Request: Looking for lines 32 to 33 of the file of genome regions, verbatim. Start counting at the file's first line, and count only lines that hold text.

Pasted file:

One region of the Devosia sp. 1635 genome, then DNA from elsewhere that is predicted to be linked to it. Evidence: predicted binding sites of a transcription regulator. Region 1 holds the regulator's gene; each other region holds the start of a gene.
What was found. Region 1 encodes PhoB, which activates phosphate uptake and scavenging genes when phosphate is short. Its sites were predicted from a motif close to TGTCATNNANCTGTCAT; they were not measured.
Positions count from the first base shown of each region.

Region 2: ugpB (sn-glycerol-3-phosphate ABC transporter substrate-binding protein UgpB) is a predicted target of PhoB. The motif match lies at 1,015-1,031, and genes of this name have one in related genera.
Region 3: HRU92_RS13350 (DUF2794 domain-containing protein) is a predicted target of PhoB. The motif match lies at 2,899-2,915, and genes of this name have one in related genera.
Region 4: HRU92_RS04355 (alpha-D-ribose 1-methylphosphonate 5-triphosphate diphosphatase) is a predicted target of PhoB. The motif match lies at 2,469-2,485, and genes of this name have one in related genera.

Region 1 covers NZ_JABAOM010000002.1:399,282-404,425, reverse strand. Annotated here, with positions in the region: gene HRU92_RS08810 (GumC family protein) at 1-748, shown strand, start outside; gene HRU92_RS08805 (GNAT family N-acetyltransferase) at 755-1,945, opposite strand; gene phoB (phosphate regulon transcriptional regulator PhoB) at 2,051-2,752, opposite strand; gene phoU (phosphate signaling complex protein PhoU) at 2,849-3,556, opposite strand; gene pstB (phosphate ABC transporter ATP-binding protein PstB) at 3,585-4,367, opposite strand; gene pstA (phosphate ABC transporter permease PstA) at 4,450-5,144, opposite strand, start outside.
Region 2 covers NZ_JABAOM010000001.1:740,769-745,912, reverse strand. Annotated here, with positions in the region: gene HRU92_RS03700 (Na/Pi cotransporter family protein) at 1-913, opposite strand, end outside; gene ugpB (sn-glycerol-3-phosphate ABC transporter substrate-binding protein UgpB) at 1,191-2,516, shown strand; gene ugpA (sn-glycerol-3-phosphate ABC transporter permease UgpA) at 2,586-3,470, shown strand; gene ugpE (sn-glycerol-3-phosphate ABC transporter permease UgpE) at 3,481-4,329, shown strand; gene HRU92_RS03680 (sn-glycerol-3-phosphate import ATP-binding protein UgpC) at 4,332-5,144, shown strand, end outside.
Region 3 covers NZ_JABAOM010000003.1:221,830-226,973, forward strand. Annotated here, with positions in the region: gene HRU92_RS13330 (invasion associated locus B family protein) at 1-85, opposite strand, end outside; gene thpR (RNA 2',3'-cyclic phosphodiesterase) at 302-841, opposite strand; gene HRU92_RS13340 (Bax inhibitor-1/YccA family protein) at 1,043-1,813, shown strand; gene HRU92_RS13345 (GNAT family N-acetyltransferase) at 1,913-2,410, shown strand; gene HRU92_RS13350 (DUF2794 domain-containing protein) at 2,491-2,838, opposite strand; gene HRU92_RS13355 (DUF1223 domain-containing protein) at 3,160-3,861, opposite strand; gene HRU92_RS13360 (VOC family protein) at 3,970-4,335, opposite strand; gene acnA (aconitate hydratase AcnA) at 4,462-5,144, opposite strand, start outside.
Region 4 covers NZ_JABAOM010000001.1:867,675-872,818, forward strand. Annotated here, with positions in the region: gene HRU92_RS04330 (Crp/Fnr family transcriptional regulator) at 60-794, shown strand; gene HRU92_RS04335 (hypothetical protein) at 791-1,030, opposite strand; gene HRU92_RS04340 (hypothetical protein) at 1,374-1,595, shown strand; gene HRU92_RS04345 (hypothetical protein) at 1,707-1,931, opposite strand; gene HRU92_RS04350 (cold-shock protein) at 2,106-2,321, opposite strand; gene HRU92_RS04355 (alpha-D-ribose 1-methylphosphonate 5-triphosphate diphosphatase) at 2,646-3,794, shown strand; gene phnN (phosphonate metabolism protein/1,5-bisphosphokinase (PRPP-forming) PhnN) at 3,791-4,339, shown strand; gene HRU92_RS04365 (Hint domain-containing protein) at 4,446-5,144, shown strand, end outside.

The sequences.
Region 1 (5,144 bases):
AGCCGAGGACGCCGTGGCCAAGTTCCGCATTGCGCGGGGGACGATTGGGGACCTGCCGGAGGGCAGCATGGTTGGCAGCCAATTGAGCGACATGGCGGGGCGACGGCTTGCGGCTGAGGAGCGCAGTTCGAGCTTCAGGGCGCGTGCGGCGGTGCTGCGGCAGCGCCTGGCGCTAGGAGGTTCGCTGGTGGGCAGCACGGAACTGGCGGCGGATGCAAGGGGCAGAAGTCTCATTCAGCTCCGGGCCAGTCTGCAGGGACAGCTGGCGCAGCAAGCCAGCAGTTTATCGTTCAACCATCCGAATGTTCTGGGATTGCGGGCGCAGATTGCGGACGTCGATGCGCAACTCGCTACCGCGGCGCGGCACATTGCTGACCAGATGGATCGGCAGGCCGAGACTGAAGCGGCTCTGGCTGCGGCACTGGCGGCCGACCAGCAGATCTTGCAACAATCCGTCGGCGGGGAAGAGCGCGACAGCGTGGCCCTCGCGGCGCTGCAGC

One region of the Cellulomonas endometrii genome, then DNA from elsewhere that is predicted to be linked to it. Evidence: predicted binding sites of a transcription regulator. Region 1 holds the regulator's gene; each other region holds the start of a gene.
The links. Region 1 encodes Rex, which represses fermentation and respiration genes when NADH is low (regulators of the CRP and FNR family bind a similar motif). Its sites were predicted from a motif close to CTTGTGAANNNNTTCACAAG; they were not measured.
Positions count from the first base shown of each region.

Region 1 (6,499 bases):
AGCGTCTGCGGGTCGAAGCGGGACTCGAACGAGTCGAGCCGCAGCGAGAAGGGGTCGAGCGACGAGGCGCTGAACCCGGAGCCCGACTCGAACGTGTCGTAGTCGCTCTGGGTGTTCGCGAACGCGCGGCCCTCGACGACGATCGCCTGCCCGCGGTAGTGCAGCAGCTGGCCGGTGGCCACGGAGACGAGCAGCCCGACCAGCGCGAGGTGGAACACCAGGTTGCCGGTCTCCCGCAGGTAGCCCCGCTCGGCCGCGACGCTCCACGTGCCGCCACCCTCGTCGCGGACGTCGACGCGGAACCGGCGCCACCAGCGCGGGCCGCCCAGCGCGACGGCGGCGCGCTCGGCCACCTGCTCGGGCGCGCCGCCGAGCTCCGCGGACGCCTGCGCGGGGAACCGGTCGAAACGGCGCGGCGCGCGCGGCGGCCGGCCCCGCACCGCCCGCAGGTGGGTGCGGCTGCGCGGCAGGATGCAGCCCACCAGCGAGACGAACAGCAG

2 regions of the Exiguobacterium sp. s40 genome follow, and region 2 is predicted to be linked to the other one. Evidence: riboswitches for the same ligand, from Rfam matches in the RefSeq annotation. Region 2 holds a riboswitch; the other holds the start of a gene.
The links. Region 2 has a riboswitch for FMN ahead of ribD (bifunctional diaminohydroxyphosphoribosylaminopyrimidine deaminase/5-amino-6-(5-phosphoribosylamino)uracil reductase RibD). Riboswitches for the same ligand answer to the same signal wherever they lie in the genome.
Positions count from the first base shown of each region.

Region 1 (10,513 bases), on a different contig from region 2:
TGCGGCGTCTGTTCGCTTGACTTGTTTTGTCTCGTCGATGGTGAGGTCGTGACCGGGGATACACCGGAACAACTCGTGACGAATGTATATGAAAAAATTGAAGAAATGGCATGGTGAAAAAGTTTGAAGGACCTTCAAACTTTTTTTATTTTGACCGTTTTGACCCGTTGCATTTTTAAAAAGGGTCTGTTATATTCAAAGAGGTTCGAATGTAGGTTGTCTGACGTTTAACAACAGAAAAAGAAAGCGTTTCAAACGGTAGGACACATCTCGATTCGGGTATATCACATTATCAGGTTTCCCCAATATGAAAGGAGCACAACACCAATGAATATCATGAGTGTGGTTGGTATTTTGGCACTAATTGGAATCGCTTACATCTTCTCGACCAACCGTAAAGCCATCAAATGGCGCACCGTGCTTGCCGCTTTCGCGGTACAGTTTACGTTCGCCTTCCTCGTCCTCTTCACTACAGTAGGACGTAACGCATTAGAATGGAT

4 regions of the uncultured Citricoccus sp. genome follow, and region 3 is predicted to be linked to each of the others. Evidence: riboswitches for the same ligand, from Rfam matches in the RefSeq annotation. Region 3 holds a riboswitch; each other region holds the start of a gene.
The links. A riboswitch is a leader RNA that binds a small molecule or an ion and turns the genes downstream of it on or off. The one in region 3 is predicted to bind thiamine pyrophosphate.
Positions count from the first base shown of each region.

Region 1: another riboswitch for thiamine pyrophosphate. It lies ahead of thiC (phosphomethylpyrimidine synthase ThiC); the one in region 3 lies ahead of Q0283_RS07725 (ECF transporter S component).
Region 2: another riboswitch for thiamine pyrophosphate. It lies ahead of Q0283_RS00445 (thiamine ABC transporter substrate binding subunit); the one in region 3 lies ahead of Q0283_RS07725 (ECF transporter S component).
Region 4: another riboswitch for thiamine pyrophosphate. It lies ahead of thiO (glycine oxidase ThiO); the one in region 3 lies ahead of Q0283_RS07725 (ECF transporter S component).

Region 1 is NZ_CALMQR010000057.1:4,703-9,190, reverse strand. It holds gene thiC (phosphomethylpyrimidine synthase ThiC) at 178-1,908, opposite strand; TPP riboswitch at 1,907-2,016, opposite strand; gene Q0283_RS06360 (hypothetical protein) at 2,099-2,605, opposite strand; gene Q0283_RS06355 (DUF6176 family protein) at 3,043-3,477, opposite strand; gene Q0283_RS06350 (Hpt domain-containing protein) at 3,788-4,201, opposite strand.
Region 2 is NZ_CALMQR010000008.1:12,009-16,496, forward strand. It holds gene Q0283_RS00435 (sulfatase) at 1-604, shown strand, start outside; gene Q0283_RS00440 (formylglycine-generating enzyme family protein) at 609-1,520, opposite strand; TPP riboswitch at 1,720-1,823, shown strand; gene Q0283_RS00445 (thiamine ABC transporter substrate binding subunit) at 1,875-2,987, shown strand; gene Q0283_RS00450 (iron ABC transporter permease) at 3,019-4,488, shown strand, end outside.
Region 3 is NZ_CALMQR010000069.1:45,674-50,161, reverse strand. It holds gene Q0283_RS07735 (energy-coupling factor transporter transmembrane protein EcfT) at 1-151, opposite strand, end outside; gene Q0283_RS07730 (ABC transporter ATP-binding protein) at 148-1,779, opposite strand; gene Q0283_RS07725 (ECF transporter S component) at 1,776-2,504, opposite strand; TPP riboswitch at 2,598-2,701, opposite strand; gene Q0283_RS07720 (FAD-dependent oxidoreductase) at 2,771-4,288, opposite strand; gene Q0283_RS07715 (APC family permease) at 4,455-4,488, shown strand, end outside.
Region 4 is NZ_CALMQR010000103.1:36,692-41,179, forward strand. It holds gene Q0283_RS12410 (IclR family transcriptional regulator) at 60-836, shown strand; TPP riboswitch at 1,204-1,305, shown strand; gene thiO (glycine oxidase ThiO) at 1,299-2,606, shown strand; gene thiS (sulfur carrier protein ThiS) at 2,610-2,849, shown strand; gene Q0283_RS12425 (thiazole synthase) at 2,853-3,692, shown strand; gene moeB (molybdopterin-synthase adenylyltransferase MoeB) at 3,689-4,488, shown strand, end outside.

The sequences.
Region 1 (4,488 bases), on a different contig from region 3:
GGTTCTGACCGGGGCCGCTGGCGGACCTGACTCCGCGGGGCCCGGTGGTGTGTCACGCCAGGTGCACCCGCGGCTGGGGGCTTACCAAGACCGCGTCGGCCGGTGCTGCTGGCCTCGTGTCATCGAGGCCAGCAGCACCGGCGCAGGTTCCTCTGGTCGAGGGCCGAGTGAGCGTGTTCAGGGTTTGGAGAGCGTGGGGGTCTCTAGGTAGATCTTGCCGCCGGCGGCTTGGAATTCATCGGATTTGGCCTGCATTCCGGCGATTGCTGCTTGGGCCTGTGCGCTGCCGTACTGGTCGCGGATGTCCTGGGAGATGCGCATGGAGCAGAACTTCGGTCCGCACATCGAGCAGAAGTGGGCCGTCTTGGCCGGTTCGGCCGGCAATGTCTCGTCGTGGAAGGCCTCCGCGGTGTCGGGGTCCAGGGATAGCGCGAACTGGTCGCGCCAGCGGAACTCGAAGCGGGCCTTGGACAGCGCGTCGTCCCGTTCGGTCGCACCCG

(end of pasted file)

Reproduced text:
Region 3 is NZ_CALMQR010000069.1:45,674-50,161, reverse strand. It holds gene Q0283_RS07735 (energy-coupling factor transporter transmembrane protein EcfT) at 1-151, opposite strand, end outside; gene Q0283_RS07730 (ABC transporter ATP-binding protein) at 148-1,779, opposite strand; gene Q0283_RS07725 (ECF transporter S component) at 1,776-2,504, opposite strand; TPP riboswitch at 2,598-2,701, opposite strand; gene Q0283_RS07720 (FAD-dependent oxidoreductase) at 2,771-4,288, opposite strand; gene Q0283_RS07715 (APC family permease) at 4,455-4,488, shown strand, end outside.
Region 4 is NZ_CALMQR010000103.1:36,692-41,179, forward strand. It holds gene Q0283_RS12410 (IclR family transcriptional regulator) at 60-836, shown strand; TPP riboswitch at 1,204-1,305, shown strand; gene thiO (glycine oxidase ThiO) at 1,299-2,606, shown strand; gene thiS (sulfur carrier protein ThiS) at 2,610-2,849, shown strand; gene Q0283_RS12425 (thiazole synthase) at 2,853-3,692, shown strand; gene moeB (molybdopterin-synthase adenylyltransferase MoeB) at 3,689-4,488, shown strand, end outside.